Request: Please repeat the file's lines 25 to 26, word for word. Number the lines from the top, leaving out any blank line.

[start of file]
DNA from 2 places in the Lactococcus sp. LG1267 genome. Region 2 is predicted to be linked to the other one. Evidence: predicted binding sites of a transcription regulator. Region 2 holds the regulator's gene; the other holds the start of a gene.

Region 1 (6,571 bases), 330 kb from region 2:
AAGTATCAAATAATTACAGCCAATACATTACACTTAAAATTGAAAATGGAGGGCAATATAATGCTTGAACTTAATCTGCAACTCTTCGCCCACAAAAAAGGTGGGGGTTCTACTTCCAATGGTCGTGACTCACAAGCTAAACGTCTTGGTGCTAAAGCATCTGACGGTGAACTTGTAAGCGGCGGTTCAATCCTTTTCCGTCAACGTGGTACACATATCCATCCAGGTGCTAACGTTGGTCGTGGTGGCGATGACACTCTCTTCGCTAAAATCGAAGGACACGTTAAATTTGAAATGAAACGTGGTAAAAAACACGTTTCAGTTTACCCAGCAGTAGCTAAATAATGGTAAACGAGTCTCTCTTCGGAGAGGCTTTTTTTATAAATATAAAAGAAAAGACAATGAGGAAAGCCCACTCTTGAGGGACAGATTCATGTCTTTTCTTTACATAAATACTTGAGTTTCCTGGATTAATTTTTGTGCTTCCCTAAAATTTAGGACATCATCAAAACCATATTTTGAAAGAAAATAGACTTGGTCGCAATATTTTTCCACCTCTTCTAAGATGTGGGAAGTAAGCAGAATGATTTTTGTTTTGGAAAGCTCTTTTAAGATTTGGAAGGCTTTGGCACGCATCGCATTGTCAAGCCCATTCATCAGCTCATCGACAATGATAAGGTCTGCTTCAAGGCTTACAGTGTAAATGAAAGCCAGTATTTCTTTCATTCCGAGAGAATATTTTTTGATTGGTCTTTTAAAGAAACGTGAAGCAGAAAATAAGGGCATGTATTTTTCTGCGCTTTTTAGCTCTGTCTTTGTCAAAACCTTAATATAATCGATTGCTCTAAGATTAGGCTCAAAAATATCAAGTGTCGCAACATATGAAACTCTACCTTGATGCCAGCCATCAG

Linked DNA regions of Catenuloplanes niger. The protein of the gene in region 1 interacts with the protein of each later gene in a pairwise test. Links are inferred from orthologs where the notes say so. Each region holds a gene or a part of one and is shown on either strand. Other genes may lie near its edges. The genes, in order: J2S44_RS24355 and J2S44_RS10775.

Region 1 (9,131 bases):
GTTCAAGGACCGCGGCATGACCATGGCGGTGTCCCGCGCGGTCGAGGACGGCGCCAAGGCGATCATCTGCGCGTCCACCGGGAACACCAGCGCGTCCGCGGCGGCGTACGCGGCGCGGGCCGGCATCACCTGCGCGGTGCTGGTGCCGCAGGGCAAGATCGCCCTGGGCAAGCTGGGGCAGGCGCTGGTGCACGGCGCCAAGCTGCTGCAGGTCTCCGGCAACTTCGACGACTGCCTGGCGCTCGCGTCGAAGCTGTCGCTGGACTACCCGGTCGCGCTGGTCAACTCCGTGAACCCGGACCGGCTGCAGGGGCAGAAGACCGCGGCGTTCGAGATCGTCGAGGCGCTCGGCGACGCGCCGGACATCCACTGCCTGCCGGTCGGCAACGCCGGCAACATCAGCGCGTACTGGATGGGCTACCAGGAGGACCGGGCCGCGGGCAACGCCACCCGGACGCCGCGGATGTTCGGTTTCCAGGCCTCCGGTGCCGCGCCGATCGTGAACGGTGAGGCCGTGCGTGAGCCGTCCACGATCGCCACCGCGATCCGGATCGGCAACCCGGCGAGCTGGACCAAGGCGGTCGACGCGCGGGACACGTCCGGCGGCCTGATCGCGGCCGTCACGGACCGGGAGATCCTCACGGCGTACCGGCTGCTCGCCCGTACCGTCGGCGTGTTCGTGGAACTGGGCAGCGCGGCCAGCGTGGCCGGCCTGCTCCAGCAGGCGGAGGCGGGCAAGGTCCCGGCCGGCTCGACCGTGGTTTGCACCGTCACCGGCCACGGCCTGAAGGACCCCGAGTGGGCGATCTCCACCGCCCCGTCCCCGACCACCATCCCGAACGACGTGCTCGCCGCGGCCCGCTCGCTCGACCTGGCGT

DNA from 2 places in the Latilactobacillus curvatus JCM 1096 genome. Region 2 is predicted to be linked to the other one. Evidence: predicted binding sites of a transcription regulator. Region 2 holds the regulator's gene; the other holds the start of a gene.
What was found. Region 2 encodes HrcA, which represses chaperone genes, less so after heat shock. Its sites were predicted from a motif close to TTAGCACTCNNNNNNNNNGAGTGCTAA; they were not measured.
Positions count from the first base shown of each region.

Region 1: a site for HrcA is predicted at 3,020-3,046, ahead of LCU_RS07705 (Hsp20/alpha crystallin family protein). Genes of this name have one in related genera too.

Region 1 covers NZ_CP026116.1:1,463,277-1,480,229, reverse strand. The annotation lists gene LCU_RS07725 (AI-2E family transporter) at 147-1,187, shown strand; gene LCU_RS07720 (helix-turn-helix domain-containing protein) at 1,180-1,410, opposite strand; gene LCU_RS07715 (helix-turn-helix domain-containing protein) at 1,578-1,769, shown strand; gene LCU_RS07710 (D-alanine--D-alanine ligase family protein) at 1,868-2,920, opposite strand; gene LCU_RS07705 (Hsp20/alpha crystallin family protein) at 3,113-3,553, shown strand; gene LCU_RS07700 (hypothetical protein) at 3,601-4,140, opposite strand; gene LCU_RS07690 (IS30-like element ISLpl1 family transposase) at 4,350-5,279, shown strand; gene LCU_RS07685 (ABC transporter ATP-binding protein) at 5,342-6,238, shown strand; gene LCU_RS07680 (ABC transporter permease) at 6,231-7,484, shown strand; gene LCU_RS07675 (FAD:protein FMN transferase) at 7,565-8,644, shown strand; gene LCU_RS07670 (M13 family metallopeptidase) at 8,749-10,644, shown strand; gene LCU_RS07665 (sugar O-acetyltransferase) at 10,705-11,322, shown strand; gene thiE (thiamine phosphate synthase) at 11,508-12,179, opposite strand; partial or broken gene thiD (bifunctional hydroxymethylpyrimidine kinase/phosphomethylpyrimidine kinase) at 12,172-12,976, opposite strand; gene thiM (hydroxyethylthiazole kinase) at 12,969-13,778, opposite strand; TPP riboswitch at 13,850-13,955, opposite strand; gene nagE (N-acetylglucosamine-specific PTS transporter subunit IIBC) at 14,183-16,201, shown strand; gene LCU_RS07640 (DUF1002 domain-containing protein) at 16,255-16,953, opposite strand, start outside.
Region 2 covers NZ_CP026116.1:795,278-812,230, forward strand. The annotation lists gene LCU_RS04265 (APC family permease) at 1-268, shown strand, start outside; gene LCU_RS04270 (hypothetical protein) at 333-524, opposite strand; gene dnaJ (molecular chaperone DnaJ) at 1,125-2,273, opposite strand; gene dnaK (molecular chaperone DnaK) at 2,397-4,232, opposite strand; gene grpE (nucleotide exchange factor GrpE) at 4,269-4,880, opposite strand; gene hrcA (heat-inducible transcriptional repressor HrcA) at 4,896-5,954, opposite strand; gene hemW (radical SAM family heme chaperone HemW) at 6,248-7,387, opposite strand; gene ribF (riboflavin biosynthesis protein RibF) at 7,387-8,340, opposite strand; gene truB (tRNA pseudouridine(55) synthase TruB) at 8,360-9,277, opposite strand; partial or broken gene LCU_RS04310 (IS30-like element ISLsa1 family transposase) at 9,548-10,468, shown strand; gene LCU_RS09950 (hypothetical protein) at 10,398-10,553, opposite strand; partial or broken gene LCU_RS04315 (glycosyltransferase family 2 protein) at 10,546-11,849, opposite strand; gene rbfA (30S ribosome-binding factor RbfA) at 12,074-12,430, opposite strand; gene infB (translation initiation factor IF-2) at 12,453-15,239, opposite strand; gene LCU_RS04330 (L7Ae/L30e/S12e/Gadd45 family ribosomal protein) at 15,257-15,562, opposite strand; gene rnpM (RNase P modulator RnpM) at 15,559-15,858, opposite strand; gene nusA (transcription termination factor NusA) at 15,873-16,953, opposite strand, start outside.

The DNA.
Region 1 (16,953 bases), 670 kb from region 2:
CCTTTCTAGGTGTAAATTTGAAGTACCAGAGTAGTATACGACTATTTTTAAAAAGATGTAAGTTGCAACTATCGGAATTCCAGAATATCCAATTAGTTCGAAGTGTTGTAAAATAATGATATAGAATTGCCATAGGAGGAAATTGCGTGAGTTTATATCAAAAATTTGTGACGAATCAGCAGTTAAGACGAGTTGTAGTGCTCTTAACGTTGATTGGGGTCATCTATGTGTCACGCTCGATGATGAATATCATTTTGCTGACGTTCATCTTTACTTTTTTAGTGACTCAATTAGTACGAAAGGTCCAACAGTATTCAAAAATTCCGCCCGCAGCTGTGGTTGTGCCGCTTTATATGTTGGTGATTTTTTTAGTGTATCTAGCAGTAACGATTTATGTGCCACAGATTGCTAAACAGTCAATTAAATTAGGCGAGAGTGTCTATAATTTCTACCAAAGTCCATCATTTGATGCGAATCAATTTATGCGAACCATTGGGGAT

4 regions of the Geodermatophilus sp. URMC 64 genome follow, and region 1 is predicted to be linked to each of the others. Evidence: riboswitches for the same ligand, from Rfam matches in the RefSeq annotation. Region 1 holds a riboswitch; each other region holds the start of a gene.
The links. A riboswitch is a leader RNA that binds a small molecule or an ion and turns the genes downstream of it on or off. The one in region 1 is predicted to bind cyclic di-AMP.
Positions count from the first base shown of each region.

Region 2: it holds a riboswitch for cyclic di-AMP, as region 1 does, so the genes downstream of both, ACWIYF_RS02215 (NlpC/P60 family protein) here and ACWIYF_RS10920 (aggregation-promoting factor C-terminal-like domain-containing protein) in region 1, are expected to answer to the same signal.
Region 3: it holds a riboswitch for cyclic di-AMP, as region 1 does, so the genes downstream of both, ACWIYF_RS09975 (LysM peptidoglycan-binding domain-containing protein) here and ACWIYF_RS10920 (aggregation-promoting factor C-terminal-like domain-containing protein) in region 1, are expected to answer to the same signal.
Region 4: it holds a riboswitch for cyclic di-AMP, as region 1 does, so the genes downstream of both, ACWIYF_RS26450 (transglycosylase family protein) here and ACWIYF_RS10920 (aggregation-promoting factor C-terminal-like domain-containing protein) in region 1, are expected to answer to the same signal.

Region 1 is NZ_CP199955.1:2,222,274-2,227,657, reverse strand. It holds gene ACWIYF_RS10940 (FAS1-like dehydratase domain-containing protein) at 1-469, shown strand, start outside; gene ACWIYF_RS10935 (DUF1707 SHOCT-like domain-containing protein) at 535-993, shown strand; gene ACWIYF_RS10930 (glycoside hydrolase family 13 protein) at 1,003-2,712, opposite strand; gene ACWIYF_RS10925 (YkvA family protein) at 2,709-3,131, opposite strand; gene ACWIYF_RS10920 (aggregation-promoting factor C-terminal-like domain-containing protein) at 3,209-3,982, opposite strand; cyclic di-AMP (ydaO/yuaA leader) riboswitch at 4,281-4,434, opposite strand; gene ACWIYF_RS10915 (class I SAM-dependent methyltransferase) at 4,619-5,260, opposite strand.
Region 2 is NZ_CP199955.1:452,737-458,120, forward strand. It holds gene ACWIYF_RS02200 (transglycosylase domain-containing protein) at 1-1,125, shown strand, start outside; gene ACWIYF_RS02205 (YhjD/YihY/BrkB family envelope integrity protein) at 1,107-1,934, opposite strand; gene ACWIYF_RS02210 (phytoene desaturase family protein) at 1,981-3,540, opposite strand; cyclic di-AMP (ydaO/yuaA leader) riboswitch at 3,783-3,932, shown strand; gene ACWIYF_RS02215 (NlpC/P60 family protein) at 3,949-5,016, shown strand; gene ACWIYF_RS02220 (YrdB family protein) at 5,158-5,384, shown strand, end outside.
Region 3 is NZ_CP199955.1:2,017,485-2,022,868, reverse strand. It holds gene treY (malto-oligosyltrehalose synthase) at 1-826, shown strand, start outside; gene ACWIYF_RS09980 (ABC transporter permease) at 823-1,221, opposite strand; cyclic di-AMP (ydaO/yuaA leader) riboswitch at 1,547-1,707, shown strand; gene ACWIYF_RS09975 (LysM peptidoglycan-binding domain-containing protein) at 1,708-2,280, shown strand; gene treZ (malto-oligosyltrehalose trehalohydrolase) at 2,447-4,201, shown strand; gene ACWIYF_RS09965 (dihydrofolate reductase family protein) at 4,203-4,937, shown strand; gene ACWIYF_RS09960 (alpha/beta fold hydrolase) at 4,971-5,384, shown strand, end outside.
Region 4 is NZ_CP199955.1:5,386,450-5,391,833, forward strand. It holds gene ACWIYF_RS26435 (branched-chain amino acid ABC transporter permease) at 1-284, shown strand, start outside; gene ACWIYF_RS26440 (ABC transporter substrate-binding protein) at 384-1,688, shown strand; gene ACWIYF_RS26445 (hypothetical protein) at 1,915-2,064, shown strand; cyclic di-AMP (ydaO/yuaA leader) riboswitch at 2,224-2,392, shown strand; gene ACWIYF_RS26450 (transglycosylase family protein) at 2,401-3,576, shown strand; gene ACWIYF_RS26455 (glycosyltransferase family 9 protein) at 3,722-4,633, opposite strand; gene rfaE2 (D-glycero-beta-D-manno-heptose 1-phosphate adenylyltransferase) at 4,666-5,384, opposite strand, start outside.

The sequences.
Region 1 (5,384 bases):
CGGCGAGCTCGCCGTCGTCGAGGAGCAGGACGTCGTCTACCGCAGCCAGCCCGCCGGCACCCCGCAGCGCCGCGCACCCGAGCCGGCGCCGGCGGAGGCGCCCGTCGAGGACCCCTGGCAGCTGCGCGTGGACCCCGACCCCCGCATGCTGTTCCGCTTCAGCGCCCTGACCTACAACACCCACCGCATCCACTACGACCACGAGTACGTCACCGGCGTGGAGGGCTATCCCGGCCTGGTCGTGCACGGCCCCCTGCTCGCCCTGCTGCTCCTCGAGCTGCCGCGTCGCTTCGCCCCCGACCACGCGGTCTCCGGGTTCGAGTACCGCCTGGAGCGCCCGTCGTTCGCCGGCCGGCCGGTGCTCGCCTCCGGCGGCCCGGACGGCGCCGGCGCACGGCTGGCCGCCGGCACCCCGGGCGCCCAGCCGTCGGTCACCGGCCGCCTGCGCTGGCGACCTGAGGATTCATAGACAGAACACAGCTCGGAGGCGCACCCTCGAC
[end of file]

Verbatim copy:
Region 4 is NZ_CP199955.1:5,386,450-5,391,833, forward strand. It holds gene ACWIYF_RS26435 (branched-chain amino acid ABC transporter permease) at 1-284, shown strand, start outside; gene ACWIYF_RS26440 (ABC transporter substrate-binding protein) at 384-1,688, shown strand; gene ACWIYF_RS26445 (hypothetical protein) at 1,915-2,064, shown strand; cyclic di-AMP (ydaO/yuaA leader) riboswitch at 2,224-2,392, shown strand; gene ACWIYF_RS26450 (transglycosylase family protein) at 2,401-3,576, shown strand; gene ACWIYF_RS26455 (glycosyltransferase family 9 protein) at 3,722-4,633, opposite strand; gene rfaE2 (D-glycero-beta-D-manno-heptose 1-phosphate adenylyltransferase) at 4,666-5,384, opposite strand, start outside.

The sequences.